Shading Design Applet: This is an interactive applet showing real-time window shading analysis. Click and drag the shading diagram itself, window edges or any of the shading fins to see the shading pattern change as you move things around. Use the middle and right buttons to pan and rotate the view respectively.
Basically, you can drag the shading mask anywhere behind or in front of the window and shading devices and see the effect of the window and it’s shading in real time. It’s particularly useful if you select the Obstruction Colour option in the Shading menu to distinguish the effects of each shade. This is really useful as you can image what it will be like once the room behind has been defined.
NOTE: You can also move the shading mask up and down using the Z and Shift + Z keys.
I specifically made the front and back faces of the rear wall un-selectable to make it easier to click-select the window surrounds so that you can more easily adjust the window size. With them selectable, you had to move the view to select different sides of the window. I also added an extra feature where you can press the Space bar to cycle through all the other objects that the last pick might have selected.
Shading Design Rules
For me, the main interest in this experiment was implementing a set of simple design rules where the various model components interact as you drag any one of them. Rather than create a series of artificial draggable nodes that define the main characteristics of the shading system, is it possible to give the user freedom to manipulate any component as they normally would, but make the model smart enough to update itself appropriately?
I was hoping I could do it using a simple inter-object relationship class which defined some basic boundary and offset dependencies, created and applied at design-time. However, this wasn’t as trivial as it first looked as the best order of rule application seems to depend very much on which object is actually being dragged. Also, because you don’t know how big or complex a model is going to be, I only wanted to update the selected object each drag iteration rather than have to check all objects. However, this approach initially turned out to create all sorts of circular dependancies and to often apply them out of order, especially for louvres where they are co-dependant on some parent parameters.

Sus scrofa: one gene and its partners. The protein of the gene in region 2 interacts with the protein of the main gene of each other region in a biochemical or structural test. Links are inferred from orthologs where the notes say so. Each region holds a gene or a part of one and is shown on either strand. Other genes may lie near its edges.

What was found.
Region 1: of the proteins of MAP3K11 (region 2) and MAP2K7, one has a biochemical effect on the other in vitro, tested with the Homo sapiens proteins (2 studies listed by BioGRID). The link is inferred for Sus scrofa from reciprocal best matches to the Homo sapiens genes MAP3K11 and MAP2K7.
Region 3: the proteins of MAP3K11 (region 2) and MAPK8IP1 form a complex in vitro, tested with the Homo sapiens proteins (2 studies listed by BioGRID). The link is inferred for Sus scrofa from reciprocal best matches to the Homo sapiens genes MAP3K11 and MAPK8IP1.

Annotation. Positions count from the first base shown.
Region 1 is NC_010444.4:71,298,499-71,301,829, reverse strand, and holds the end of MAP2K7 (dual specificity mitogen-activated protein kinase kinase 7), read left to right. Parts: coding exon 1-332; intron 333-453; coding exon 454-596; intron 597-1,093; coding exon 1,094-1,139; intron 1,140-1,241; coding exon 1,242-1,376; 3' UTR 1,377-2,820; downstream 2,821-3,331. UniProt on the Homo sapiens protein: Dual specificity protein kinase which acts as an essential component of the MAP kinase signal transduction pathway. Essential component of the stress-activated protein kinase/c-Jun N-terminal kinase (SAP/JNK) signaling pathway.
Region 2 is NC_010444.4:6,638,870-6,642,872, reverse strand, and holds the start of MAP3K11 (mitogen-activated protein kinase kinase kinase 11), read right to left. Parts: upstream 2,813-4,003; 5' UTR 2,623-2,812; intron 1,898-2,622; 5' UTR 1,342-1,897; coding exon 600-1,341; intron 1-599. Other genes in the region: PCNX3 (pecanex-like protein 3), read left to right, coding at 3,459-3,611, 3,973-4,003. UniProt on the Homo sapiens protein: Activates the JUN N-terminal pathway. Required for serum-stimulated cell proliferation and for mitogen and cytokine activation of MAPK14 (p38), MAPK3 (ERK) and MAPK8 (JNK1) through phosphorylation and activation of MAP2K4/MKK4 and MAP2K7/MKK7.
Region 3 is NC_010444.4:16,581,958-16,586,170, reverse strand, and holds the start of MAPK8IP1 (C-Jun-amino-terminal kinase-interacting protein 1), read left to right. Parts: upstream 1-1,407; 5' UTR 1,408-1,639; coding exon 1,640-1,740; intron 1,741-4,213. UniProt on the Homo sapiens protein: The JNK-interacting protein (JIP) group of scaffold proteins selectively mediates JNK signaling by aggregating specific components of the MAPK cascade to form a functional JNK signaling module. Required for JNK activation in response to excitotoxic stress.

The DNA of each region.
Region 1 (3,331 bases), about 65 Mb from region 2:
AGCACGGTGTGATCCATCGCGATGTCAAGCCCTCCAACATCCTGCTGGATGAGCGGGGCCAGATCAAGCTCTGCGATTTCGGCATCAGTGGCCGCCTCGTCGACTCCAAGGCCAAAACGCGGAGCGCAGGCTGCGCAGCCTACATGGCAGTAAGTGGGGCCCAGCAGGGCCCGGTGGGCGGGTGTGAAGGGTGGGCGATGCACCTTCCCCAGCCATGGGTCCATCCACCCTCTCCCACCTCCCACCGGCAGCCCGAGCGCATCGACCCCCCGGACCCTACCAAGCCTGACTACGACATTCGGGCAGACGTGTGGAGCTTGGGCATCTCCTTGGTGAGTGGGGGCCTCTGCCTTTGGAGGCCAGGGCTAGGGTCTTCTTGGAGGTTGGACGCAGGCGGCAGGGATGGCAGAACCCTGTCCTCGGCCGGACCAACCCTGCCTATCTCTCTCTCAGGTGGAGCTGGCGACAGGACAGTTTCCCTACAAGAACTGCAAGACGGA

After a bit more work I’ve sorted out most of the rules pretty successfully now, but the self-imposed restriction of only updating the currently selected object has thrown up a couple of glitches that I need to look into further. If you are interested, you can see this if you drag the horizontal shade up and down quite quickly. Doing this also adjusts the top surface of the left and right fins when it covers them. For me, updating means the more intensive re-calculation of plane equations, vertex normals, surface areas and bounding boxes. Thus, by only updating the selected horizontal shade as it is dragged, the bounding box of the vertical fins stays the same until you release the drag. Because the bounding box is used for hit-testing, you may see a small gap appear above where the vertical fins should shade as you drag, which disappears as soon as you release. Looks like I may have to allow partial updates of other objects during interaction but I’m not giving in just yet.
UPDATE 2nd June, 2011
Hah! Found a way around it by simply adding rules for linking bounding boxes as well as object vertexes in the inter-object relationship class. You shouldn't see any glitches at all now.
Click here to comment on this page.